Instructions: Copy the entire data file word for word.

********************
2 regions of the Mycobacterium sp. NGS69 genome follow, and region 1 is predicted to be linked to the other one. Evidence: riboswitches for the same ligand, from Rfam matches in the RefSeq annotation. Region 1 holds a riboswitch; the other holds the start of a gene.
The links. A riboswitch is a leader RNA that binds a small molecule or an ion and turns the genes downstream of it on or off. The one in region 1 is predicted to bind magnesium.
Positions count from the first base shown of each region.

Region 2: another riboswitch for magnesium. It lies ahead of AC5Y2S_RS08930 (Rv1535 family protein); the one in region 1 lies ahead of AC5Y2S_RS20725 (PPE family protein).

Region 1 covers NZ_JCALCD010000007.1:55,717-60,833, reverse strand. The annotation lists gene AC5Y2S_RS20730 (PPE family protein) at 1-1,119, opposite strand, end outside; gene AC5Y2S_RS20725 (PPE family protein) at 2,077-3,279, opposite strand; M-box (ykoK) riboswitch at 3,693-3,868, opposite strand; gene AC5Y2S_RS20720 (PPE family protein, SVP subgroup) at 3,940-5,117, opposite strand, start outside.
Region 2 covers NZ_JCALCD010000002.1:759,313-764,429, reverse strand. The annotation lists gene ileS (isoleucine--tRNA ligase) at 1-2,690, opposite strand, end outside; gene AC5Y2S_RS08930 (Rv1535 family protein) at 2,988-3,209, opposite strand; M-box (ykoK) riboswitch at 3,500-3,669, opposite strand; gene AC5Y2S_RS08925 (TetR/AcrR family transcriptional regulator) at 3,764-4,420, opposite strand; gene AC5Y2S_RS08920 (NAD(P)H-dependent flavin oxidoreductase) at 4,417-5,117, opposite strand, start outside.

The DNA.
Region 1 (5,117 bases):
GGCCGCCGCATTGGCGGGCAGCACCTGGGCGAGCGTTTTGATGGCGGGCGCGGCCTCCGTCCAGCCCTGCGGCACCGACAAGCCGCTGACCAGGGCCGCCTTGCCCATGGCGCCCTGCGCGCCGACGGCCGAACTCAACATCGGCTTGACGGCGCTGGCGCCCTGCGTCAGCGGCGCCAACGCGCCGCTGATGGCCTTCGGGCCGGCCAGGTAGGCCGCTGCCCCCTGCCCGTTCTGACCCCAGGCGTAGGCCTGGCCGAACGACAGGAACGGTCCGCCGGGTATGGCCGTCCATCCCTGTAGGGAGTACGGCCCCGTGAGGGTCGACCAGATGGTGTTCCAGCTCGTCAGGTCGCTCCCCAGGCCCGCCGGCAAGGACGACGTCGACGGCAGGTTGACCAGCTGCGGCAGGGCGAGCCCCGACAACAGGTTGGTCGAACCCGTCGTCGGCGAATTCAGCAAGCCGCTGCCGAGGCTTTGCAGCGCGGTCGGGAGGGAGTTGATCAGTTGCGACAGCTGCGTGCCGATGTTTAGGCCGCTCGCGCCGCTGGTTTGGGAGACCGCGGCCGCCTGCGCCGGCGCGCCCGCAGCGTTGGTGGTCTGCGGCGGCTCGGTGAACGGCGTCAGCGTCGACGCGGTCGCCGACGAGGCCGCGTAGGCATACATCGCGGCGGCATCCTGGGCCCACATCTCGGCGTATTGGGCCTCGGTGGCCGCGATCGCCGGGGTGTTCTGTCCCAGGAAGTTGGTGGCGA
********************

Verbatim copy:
2 regions of the Mycobacterium sp. NGS69 genome follow, and region 1 is predicted to be linked to the other one. Evidence: riboswitches for the same ligand, from Rfam matches in the RefSeq annotation. Region 1 holds a riboswitch; the other holds the start of a gene.
The links. A riboswitch is a leader RNA that binds a small molecule or an ion and turns the genes downstream of it on or off. The one in region 1 is predicted to bind magnesium.
Positions count from the first base shown of each region.

Region 2: another riboswitch for magnesium. It lies ahead of AC5Y2S_RS08930 (Rv1535 family protein); the one in region 1 lies ahead of AC5Y2S_RS20725 (PPE family protein).

Region 1 covers NZ_JCALCD010000007.1:55,717-60,833, reverse strand. The annotation lists gene AC5Y2S_RS20730 (PPE family protein) at 1-1,119, opposite strand, end outside; gene AC5Y2S_RS20725 (PPE family protein) at 2,077-3,279, opposite strand; M-box (ykoK) riboswitch at 3,693-3,868, opposite strand; gene AC5Y2S_RS20720 (PPE family protein, SVP subgroup) at 3,940-5,117, opposite strand, start outside.
Region 2 covers NZ_JCALCD010000002.1:759,313-764,429, reverse strand. The annotation lists gene ileS (isoleucine--tRNA ligase) at 1-2,690, opposite strand, end outside; gene AC5Y2S_RS08930 (Rv1535 family protein) at 2,988-3,209, opposite strand; M-box (ykoK) riboswitch at 3,500-3,669, opposite strand; gene AC5Y2S_RS08925 (TetR/AcrR family transcriptional regulator) at 3,764-4,420, opposite strand; gene AC5Y2S_RS08920 (NAD(P)H-dependent flavin oxidoreductase) at 4,417-5,117, opposite strand, start outside.

The DNA.
Region 1 (5,117 bases):
GGCCGCCGCATTGGCGGGCAGCACCTGGGCGAGCGTTTTGATGGCGGGCGCGGCCTCCGTCCAGCCCTGCGGCACCGACAAGCCGCTGACCAGGGCCGCCTTGCCCATGGCGCCCTGCGCGCCGACGGCCGAACTCAACATCGGCTTGACGGCGCTGGCGCCCTGCGTCAGCGGCGCCAACGCGCCGCTGATGGCCTTCGGGCCGGCCAGGTAGGCCGCTGCCCCCTGCCCGTTCTGACCCCAGGCGTAGGCCTGGCCGAACGACAGGAACGGTCCGCCGGGTATGGCCGTCCATCCCTGTAGGGAGTACGGCCCCGTGAGGGTCGACCAGATGGTGTTCCAGCTCGTCAGGTCGCTCCCCAGGCCCGCCGGCAAGGACGACGTCGACGGCAGGTTGACCAGCTGCGGCAGGGCGAGCCCCGACAACAGGTTGGTCGAACCCGTCGTCGGCGAATTCAGCAAGCCGCTGCCGAGGCTTTGCAGCGCGGTCGGGAGGGAGTTGATCAGTTGCGACAGCTGCGTGCCGATGTTTAGGCCGCTCGCGCCGCTGGTTTGGGAGACCGCGGCCGCCTGCGCCGGCGCGCCCGCAGCGTTGGTGGTCTGCGGCGGCTCGGTGAACGGCGTCAGCGTCGACGCGGTCGCCGACGAGGCCGCGTAGGCATACATCGCGGCGGCATCCTGGGCCCACATCTCGGCGTATTGGGCCTCGGTGGCCGCGATCGCCGGGGTGTTCTGTCCCAGGAAGTTGGTGGCGA